Lord Stokes: He was up against it from day one when British Leyland was formed in 1968…
As is revealed in this interview by Eduard Steiner, which appeared in Auto Motor Und Sport in 1970, it didn’t lessen the man’s optimism for the future, or his pleasure at becoming a Lord. Stokes said he was the company, and the company was his second nature.
Taken from an original text in German and translated by Bjørn Honne
There’s still so much to do…
Lord Stokes: “We need to build a United States of Europe and ought to rise above national rivalries and petty differences of our short-sighted politicians” (Picture: BMIHT)
WE are not a defeated country…” This statement, which Lord Stokes uttered with conviction at the end of the interview, is characteristic of the man, his actions, his commitment. There is something of the British Bulldog in this man, who radiates so much friendliness, and yet even more impressive, so much strength. He has never admitted defeat on his own part, an attitude which has led him all the way from a modest position as a salesman in a lorry manufacturer to the chairman of the ‘British General Motors’.
While an Agnelli or a Ford might acquire their peerage by right of birth, Stokes received his seat in the House of Lords solely by virtue of his staying power and his intelligence. Who could imagine a better title for someone which name is forever to be associated with the company, where the man is entwined with the corporation whence he emanated and to which success he has made such a major contribution: Lord Stokes of Leyland…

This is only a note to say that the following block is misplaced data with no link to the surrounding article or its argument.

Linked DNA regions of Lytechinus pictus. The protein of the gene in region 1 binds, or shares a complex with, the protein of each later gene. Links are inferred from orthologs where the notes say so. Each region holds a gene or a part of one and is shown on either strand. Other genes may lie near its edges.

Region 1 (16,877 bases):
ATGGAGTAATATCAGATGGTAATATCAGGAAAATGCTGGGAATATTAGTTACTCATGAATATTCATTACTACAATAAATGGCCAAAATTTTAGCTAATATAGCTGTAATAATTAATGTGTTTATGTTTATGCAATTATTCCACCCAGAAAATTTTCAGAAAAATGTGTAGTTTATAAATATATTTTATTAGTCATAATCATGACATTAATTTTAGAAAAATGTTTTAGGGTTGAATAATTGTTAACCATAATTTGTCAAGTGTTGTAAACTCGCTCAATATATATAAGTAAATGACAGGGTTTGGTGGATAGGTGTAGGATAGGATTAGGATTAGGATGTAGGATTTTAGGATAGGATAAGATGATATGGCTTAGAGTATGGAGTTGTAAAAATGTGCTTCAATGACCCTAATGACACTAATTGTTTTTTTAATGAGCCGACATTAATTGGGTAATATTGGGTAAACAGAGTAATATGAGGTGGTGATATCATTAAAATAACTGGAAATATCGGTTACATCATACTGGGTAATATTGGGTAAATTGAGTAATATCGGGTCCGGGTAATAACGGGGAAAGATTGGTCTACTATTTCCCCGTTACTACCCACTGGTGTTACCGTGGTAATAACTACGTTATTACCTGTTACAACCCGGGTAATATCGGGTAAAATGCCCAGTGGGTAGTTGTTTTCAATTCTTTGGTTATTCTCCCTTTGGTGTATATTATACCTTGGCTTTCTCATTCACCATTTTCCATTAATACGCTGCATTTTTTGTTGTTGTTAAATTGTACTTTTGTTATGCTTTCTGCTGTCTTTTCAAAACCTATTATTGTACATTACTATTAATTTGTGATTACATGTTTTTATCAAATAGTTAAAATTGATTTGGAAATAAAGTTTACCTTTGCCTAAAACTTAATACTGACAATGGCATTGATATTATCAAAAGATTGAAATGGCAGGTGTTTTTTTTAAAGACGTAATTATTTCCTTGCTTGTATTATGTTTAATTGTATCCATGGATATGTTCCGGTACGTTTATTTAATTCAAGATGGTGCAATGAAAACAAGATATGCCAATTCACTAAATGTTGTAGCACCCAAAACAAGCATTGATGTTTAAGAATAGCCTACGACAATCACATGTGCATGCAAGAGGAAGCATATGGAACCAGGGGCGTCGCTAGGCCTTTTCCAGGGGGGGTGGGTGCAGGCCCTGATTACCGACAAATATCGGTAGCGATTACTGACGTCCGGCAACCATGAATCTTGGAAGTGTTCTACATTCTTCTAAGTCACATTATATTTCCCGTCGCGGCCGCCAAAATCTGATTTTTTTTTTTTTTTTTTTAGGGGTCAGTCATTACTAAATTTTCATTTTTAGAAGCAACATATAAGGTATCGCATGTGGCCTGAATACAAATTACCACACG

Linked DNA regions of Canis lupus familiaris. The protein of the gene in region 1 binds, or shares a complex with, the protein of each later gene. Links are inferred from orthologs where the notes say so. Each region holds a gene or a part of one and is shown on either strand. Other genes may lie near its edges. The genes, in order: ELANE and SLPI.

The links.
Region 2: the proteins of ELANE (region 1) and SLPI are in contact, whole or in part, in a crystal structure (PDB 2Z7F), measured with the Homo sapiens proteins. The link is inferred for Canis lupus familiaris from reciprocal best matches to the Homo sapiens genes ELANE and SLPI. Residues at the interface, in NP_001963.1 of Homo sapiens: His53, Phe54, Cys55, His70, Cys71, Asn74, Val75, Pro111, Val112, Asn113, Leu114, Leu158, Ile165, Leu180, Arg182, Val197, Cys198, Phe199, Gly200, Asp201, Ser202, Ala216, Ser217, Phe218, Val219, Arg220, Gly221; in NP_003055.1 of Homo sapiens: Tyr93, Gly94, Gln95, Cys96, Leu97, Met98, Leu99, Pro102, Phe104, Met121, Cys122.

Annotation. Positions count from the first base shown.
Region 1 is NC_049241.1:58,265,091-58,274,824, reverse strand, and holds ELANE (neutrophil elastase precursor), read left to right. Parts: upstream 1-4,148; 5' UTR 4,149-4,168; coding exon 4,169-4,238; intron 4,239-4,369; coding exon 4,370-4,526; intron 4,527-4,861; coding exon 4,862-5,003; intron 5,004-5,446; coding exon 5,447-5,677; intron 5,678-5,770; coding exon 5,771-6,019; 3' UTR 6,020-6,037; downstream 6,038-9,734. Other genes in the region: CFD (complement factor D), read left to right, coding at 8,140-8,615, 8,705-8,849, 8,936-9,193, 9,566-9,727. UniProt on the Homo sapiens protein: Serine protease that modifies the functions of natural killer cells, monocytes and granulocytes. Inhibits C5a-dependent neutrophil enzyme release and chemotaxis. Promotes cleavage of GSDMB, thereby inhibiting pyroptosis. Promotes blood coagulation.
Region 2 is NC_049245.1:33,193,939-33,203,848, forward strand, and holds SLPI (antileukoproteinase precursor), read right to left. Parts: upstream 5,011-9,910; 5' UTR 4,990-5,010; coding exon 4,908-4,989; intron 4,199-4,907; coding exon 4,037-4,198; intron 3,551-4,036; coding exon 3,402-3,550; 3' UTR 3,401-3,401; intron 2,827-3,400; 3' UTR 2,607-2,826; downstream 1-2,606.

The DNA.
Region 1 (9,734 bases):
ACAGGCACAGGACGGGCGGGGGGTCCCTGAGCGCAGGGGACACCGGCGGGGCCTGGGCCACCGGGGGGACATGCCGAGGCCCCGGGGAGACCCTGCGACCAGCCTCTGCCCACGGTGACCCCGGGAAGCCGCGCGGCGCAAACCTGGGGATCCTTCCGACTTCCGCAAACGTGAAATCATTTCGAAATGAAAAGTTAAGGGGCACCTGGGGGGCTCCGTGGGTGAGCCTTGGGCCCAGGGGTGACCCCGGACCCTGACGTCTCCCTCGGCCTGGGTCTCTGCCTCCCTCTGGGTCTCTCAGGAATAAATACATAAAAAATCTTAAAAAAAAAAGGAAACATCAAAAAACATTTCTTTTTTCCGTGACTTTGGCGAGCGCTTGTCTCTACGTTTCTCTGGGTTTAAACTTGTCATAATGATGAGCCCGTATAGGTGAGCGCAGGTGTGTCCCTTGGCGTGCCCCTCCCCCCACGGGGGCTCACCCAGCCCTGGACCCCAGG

Stokes: “I think my elevation to peerage pleased my wife more than anyone,” Lord Stokes says. “Just imagine people addressing her as ‘Your Ladyship’,” he smiles.
“As far as I am concerned,” he continues “my peerage has but one advantage, namely as a lifetime peer, I may directly and publicly question any member of the cabinet. I might not exercise this right, but the knowledge of my abilities to do this, should suffice for the parties concerned. In certain cases, I may be urged to act upon it…”
(One finds Lord Stokes very little affected by the archetypal English adherance to tradition, which is so frequently portrayed in Continental caricatures. That is, but for a few aspects: the well-developed sense of humor, the conquering disposition, and the enviable talent for getting by in everyday life without taking oneself too seriously).
Stokes: “I am somewhat surprised and concerned about these questions I am asked,” Lord Stokes says, “especially as you ardently maintain that the social unrest, the so-called ‘wild strikes’ are cause for serious concern. Labour relations in France and Italy are, as far as I know, not exactly models of civility. However, the public seems hypnotised by a minor number of strikes in England and oblivious of the actions within Ford of Detroit and the entire French industry just a short while ago.